Labor Can Be Love: Behavior Change is Key to Employee Engagement

Although Gallup has quantified the problem of only about one in eight workers are psychologically committed to their jobs and likely to be making positive contributions to their organizations, employee engagement is a complex issue with many influencing factors. Specifically, the problem of the increasing rate of distraction and multitasking in the workplace is wreaking havoc with the ability to focus on strategic initiatives. Employees are being hijacked by notifications, task switching and the overwhelming temptation to multitask anytime, anyplace and on any device.

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Employee Engagement Triggers: An Instrument for Change

With statistics showing that upwards of about 30 percent of people who make New Year’s resolutions will abandon them by the end of January, it may seem the odds are against behavior change. But according to Charles Duhigg, in his New York Times Bestseller book, The Power of Habit, the science behind behavior change suggests just the opposite. Duhigg breaks it down to a cycle called ‘The Habit Loop’ and it consists of the following triggers:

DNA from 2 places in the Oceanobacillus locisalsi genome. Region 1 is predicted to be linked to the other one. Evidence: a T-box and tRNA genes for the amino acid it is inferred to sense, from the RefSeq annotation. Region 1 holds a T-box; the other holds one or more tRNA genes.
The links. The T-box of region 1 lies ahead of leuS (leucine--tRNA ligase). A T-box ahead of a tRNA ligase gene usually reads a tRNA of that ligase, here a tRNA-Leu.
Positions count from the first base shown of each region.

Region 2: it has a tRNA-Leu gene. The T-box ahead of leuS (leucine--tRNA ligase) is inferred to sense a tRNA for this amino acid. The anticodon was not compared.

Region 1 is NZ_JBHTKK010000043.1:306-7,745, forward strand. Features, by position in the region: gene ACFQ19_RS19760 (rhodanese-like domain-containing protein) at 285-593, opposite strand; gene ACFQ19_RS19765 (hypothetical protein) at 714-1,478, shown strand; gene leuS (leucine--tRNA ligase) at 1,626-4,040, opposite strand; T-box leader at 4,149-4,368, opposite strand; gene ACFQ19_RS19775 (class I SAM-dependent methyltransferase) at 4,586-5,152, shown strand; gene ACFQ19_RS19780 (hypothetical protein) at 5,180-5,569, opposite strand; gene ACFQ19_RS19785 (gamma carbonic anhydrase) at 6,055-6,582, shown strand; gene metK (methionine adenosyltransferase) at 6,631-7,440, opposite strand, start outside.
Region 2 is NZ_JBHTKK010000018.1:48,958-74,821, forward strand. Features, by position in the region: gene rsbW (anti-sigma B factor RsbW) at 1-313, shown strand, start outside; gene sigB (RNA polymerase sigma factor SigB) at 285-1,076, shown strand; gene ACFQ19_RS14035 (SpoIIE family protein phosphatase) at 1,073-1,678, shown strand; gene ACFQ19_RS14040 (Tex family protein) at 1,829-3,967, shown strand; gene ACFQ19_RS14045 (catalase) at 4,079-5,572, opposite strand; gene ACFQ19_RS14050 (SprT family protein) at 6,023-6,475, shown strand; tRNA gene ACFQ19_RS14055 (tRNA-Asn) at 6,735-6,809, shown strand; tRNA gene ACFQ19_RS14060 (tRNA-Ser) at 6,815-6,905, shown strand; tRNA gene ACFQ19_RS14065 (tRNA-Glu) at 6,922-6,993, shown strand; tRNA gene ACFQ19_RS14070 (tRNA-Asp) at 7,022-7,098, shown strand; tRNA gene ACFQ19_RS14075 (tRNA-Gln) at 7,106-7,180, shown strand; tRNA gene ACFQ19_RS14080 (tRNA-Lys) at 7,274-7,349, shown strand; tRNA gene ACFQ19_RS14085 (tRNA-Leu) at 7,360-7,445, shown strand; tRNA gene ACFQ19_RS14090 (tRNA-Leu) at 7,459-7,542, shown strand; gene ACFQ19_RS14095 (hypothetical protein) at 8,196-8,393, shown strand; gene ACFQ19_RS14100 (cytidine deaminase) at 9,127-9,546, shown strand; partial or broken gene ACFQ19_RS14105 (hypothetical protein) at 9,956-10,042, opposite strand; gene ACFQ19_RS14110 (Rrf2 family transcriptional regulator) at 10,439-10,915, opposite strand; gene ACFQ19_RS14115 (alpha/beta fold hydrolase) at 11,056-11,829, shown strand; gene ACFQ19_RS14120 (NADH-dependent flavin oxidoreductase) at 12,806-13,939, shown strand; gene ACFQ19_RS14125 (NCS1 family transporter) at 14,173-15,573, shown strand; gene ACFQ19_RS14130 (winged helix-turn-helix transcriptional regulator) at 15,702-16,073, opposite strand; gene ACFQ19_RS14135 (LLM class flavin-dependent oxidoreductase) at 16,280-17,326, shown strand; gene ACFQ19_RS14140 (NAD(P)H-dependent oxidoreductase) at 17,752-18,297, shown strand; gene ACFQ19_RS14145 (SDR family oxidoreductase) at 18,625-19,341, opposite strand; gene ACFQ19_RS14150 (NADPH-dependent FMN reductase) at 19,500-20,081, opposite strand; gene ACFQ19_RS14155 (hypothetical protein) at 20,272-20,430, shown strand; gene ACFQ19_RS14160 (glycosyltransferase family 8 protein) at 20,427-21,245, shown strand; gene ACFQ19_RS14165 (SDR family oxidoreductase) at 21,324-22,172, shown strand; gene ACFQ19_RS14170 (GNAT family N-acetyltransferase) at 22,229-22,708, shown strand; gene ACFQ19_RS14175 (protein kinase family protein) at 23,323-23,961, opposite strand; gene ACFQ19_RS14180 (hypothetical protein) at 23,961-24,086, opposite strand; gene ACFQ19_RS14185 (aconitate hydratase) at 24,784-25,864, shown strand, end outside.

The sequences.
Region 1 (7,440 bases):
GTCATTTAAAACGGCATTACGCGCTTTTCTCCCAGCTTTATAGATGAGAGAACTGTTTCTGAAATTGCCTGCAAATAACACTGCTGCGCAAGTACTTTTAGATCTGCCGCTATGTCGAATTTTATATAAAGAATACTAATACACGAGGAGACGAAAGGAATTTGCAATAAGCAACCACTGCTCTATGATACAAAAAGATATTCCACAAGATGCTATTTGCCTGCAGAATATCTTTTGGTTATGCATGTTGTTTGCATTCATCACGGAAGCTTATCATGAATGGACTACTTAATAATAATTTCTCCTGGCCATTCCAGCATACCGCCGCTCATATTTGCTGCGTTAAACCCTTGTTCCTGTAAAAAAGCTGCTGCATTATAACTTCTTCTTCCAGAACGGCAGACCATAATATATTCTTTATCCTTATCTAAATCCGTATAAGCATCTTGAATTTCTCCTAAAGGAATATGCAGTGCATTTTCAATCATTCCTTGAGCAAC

The Trigger: the event that starts the action.
The Routine: the action that you take to change the behavior.
The Reward: the benefit that is associated with the behavior.

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The Power of Incentives and Collective Action

How much is a habit worth? Often, you know you want to make a change, but getting from wanting to build a positive habit and actually following through, can be really difficult. In fact, on average, it takes 66 days of doing an action before it becomes a habit (Source: Huffington Post). One way to boost motivation is to use incentives. Gyms, for example, offer promotions, but this only incentivizes you to join the gym, not necessarily change your behavior.

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Why employee recognition may be as easy as uploading a picture

If you consider that according to Josh Bersin, CEO and President of Bersin & Associates, there is a $46 billion market for recognition, it is clear that employee recognition programs can be quite costly. But according to some recent studies, the most effective aspect of a employee recognition strategy may actually be the cheapest. Continue reading

Robin Krieglstein: Behavior Change Designer Extraordinaire

When WeSpire was founded, we set out to build an app that helped people embrace sustainable choices. We felt that new technologies like social networks and mobile, game mechanics and great content could be melded together to make it easier for people to take new actions. Organizations across the world are starting to realize this as well, and it is expected that by 2015 40% of all Fortune 1000 companies will use gamification to transform business operations (Source: Forbes). Continue reading